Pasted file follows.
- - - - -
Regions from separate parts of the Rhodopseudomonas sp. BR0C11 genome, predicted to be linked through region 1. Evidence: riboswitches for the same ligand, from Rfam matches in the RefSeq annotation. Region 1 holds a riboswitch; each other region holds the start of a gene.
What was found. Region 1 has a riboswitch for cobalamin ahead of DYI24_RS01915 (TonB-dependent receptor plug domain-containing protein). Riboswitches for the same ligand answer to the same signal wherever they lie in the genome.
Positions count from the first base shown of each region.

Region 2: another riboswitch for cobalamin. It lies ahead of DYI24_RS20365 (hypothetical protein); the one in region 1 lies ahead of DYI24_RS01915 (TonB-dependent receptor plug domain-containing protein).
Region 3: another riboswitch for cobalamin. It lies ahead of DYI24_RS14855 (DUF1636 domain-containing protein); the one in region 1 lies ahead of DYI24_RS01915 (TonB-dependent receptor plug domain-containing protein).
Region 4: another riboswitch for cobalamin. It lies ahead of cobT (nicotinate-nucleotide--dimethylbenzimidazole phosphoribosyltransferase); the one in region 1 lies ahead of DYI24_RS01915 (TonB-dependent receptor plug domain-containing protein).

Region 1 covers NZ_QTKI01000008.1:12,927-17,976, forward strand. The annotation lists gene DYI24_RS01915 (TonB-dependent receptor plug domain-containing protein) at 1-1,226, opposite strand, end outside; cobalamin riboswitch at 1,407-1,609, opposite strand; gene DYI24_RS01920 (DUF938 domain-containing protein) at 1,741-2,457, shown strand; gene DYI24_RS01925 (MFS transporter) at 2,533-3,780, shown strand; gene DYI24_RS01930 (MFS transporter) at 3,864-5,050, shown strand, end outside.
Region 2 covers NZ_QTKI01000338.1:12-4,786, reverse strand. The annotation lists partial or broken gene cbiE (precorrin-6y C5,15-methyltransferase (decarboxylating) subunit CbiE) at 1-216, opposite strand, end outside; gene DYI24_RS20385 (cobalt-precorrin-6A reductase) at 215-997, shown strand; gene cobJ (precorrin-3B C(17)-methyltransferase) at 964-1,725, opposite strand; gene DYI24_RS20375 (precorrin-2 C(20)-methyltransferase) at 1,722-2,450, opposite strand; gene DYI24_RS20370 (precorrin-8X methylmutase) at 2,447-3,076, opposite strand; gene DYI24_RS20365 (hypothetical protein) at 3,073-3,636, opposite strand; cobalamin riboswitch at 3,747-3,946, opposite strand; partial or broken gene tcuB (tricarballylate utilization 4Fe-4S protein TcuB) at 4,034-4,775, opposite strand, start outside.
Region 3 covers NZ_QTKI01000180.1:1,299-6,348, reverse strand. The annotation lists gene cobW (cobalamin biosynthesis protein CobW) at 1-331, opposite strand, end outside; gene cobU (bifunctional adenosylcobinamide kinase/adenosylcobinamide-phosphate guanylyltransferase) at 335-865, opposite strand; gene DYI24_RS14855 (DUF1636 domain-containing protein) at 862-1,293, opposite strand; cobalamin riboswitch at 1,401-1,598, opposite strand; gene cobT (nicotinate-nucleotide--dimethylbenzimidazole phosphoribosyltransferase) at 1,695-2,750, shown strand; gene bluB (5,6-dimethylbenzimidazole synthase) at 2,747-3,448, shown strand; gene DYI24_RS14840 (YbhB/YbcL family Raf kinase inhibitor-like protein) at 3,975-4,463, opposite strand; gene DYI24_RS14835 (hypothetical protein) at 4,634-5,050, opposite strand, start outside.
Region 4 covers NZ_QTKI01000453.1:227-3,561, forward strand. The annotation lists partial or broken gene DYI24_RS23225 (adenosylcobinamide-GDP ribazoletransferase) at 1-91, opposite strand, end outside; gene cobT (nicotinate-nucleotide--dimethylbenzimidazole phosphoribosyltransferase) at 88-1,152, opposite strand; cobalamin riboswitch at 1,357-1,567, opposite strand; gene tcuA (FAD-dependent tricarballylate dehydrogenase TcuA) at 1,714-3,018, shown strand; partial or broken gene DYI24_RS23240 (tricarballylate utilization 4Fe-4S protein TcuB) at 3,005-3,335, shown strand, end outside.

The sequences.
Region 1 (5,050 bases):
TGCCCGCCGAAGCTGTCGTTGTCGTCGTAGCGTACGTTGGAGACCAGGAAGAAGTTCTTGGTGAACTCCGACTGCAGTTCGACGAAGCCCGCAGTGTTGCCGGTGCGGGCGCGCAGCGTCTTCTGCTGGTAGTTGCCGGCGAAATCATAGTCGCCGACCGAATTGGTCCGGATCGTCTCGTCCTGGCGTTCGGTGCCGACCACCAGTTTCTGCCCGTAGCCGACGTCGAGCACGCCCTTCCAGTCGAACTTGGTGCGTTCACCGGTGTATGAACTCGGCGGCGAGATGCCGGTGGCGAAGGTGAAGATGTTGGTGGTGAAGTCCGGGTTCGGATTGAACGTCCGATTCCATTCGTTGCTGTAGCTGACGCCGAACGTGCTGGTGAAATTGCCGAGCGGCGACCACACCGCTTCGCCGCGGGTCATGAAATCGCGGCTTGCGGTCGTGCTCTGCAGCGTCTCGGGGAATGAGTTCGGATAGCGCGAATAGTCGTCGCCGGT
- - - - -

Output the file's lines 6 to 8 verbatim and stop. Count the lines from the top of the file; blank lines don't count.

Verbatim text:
Region 4: another riboswitch for cobalamin. It lies ahead of cobT (nicotinate-nucleotide--dimethylbenzimidazole phosphoribosyltransferase); the one in region 1 lies ahead of DYI24_RS01915 (TonB-dependent receptor plug domain-containing protein).

Region 1 covers NZ_QTKI01000008.1:12,927-17,976, forward strand. The annotation lists gene DYI24_RS01915 (TonB-dependent receptor plug domain-containing protein) at 1-1,226, opposite strand, end outside; cobalamin riboswitch at 1,407-1,609, opposite strand; gene DYI24_RS01920 (DUF938 domain-containing protein) at 1,741-2,457, shown strand; gene DYI24_RS01925 (MFS transporter) at 2,533-3,780, shown strand; gene DYI24_RS01930 (MFS transporter) at 3,864-5,050, shown strand, end outside.
Region 2 covers NZ_QTKI01000338.1:12-4,786, reverse strand. The annotation lists partial or broken gene cbiE (precorrin-6y C5,15-methyltransferase (decarboxylating) subunit CbiE) at 1-216, opposite strand, end outside; gene DYI24_RS20385 (cobalt-precorrin-6A reductase) at 215-997, shown strand; gene cobJ (precorrin-3B C(17)-methyltransferase) at 964-1,725, opposite strand; gene DYI24_RS20375 (precorrin-2 C(20)-methyltransferase) at 1,722-2,450, opposite strand; gene DYI24_RS20370 (precorrin-8X methylmutase) at 2,447-3,076, opposite strand; gene DYI24_RS20365 (hypothetical protein) at 3,073-3,636, opposite strand; cobalamin riboswitch at 3,747-3,946, opposite strand; partial or broken gene tcuB (tricarballylate utilization 4Fe-4S protein TcuB) at 4,034-4,775, opposite strand, start outside.